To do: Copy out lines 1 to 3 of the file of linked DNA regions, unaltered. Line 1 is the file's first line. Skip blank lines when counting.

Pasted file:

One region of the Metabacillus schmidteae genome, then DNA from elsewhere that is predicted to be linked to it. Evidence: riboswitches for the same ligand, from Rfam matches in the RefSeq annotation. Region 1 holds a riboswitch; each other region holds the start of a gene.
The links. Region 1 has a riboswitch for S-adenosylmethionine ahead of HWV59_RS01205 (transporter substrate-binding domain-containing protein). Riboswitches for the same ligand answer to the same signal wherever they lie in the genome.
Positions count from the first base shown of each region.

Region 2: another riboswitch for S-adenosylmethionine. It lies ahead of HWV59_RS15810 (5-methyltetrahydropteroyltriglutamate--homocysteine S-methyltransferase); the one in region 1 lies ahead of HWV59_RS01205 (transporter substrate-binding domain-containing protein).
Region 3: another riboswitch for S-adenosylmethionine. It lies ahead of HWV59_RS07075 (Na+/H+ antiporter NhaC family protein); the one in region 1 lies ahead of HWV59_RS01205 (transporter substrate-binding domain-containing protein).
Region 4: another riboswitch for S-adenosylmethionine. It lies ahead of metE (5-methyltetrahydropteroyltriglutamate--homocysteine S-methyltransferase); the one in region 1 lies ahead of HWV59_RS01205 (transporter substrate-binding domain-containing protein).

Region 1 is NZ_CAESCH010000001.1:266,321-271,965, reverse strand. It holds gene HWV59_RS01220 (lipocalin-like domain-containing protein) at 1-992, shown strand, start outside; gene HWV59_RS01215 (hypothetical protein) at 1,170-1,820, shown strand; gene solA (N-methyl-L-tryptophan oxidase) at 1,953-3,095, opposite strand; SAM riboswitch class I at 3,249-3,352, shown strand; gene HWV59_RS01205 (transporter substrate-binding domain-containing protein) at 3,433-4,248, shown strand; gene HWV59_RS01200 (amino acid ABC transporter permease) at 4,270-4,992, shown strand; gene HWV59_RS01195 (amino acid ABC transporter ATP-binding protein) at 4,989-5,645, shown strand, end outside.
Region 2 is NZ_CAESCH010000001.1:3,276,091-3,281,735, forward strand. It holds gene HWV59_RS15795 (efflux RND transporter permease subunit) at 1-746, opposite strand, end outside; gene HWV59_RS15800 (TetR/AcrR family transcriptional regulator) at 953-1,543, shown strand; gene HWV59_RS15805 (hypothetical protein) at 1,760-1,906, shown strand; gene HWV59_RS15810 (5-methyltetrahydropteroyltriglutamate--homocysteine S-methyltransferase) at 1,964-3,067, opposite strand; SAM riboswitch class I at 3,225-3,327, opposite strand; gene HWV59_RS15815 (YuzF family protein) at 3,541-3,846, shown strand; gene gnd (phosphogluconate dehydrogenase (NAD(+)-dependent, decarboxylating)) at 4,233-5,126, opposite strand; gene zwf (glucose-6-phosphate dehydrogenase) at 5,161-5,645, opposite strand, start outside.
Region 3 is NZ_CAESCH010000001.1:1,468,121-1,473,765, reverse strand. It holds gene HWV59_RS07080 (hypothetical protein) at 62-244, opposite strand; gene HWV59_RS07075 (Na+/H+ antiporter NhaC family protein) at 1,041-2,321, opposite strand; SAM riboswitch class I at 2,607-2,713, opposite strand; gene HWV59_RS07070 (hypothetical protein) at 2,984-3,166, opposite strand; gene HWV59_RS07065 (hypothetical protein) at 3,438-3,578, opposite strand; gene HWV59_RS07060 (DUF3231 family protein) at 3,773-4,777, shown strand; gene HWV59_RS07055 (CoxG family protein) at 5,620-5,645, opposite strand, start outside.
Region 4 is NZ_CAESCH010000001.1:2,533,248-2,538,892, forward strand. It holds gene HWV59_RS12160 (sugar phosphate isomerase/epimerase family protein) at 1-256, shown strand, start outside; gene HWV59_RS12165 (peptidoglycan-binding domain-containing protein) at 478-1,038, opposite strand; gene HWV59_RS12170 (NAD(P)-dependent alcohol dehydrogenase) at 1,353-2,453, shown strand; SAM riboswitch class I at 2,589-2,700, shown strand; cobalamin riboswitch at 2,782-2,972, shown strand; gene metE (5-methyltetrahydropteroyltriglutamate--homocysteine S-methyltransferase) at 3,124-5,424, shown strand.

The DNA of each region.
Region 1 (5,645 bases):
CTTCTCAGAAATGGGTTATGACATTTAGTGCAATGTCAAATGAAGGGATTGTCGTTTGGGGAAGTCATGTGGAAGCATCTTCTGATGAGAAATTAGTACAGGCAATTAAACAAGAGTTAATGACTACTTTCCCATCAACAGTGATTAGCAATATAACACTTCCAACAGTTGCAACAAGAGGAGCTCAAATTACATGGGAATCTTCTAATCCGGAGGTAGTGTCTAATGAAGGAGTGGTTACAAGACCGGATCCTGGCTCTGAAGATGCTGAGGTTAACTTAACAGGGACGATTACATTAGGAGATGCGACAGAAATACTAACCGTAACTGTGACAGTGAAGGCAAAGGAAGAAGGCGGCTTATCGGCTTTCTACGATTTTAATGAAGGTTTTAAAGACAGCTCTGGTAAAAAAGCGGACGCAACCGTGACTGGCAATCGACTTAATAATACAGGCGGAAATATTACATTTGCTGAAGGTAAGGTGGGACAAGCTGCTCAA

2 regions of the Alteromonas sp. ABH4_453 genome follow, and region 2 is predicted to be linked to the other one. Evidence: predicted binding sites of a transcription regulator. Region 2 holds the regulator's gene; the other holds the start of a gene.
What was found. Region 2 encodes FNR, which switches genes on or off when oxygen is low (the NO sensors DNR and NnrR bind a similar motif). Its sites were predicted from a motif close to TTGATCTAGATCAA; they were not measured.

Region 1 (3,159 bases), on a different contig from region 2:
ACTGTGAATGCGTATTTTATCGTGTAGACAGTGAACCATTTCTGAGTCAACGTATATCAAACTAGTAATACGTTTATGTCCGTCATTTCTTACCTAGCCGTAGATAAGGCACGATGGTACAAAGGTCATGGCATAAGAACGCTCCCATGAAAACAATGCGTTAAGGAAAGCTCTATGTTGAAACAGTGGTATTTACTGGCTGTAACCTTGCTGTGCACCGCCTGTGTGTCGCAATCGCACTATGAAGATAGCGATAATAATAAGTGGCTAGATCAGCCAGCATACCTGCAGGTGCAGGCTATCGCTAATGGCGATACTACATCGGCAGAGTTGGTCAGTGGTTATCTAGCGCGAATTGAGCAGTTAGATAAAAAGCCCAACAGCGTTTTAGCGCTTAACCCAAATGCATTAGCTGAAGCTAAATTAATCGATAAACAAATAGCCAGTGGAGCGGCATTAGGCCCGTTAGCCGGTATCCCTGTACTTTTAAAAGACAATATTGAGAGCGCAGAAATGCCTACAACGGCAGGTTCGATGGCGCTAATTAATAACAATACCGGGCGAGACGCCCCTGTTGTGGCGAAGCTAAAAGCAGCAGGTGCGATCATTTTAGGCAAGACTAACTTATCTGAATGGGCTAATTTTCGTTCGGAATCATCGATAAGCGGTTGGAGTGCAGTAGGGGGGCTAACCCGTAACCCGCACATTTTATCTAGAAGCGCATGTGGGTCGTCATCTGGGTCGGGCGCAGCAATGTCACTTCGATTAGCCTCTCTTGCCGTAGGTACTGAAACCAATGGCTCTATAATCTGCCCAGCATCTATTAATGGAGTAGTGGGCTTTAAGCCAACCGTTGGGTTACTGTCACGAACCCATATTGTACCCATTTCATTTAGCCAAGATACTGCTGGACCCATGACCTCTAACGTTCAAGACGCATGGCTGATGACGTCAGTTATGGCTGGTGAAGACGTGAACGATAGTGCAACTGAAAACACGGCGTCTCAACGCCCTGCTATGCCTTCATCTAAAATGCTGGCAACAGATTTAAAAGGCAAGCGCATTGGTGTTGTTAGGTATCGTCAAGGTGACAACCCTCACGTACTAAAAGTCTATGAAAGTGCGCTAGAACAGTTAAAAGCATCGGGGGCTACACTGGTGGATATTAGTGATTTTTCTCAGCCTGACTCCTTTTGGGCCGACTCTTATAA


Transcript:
One region of the Metabacillus schmidteae genome, then DNA from elsewhere that is predicted to be linked to it. Evidence: riboswitches for the same ligand, from Rfam matches in the RefSeq annotation. Region 1 holds a riboswitch; each other region holds the start of a gene.
The links. Region 1 has a riboswitch for S-adenosylmethionine ahead of HWV59_RS01205 (transporter substrate-binding domain-containing protein). Riboswitches for the same ligand answer to the same signal wherever they lie in the genome.
Positions count from the first base shown of each region.